Sunday, October 26, 2008

Placebo or not?

Ora from New York City sent me an interesting article on the use of placebo by doctors: see here. The article explains that many doctors are using placebo (pills without any effect on the condition) to improve patients' well being by exploiting the placebo effect. The placebo effect is quite powerful. For example, let us take 900 patients with chronic headaches and divide them in three groups and give them either: nothing, a pill that does not contain an active compound, or Aspirin / Paracetamol. The winner is Aspirin / Paracetamol, but the second place is not shared but won by the placebo pill even though it contains no active compound. How is this possible? Here are possible explanations: you convince yourself that you feel better and override your body's feedback (it is a bit like putting your headphones on mute for 20 seconds when your girlfriend or parent launches into a tirade! :-), you feel better and more confident and your brain might release pain-killing neurotransmitters (putting yourself on drugs or natural painkillers), and so on. Placebo works better for some conditions than others.

An interesting challenge is the following: so if placebo works well, should doctors not use placebo, i.e. tell their patients that a pill works and then it works! Most alternative medicine is probably due to the placebo effect: you go to the practitioner, s/he talks to you, makes you feel better, and then gives you a placebo which he and you of course genuinely believe is working. And in the end it really helps. That's the paradox.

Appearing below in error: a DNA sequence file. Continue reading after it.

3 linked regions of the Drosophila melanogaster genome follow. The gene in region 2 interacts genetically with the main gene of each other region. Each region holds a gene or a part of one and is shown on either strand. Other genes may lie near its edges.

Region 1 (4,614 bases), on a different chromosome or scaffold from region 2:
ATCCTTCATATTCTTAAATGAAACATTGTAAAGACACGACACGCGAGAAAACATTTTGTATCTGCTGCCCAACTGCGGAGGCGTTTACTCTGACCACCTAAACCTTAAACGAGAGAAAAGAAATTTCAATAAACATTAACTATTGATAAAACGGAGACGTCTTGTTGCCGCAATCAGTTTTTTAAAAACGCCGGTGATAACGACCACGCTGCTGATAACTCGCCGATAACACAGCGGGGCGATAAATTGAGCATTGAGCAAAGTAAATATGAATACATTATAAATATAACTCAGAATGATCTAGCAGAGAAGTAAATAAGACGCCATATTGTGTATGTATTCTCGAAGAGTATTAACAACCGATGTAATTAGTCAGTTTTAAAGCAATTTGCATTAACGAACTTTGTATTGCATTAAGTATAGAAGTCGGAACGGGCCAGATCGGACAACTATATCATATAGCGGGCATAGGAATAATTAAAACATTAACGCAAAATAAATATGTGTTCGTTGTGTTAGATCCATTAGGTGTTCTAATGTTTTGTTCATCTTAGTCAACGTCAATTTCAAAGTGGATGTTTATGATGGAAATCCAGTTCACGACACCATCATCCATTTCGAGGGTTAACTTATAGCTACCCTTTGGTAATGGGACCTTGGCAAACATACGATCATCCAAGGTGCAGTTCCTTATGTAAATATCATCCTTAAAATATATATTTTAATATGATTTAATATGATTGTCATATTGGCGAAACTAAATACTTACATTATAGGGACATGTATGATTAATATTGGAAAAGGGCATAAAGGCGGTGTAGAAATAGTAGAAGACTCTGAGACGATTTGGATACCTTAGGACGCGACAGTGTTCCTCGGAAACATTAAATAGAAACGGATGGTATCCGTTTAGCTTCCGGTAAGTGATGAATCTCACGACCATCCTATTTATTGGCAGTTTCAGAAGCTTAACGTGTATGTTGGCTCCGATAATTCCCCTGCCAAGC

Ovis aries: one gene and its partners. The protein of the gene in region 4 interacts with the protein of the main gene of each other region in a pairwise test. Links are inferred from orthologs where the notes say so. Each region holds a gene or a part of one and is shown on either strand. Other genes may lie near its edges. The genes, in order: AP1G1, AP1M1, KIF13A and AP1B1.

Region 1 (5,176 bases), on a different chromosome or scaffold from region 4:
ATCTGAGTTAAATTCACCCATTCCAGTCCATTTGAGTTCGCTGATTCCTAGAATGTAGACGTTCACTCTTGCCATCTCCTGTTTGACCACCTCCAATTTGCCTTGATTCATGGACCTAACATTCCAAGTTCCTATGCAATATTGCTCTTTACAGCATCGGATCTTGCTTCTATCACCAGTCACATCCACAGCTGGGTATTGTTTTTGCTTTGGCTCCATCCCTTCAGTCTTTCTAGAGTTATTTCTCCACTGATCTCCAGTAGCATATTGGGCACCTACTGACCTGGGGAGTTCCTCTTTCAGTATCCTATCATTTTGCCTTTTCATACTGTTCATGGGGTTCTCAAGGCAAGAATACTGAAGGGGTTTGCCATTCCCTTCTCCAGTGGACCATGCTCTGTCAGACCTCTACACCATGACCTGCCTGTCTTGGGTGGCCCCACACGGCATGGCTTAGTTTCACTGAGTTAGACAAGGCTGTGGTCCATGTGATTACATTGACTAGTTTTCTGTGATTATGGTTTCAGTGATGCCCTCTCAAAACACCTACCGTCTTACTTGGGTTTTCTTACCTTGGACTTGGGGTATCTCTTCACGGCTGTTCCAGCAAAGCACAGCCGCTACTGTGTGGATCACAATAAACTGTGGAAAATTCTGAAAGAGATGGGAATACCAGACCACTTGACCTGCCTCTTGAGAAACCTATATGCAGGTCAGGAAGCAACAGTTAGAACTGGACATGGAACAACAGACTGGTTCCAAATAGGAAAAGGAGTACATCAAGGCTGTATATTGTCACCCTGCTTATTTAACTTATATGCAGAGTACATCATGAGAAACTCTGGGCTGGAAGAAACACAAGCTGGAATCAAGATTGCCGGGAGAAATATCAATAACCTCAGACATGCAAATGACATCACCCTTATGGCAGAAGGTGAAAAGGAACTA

How about stuttering? There is a clear effect in the drug trials. I am convinced it plays a role in altered auditory feedback devices and conventional speech therapy. So does this mean that we should not use them? Someone could argue: Well they give more fluency, so who cares that it is placebo! My answer would be: yes short-term fluency gains but not long-term. And that's the key issue: placebo works well in the short-term.


O said...

The placebo effect has already been measured by IRM...Of course, it's a short-term 'treatment'

Anonymous said...


O said...

Sorry. MRI. I'm French

Anonymous said...

Placebo is the most powerful medicine ever invented, says my friend the psychologist . I think it could work in the long term, too. When a stuttering person experiences fluency and experiences the skills to speak and communicate easily, these skills will not vanish. Even the fluency mustn't vanish.
jm2C K.

ig88sir said...

hello jim2c k,
for a great percentage of us the fluency does vanish. I'm proof right here! I can be perceptibly fluent for 10 minutes and then have a moderate stutter for the next 10. Without warning. It's actually very exciting!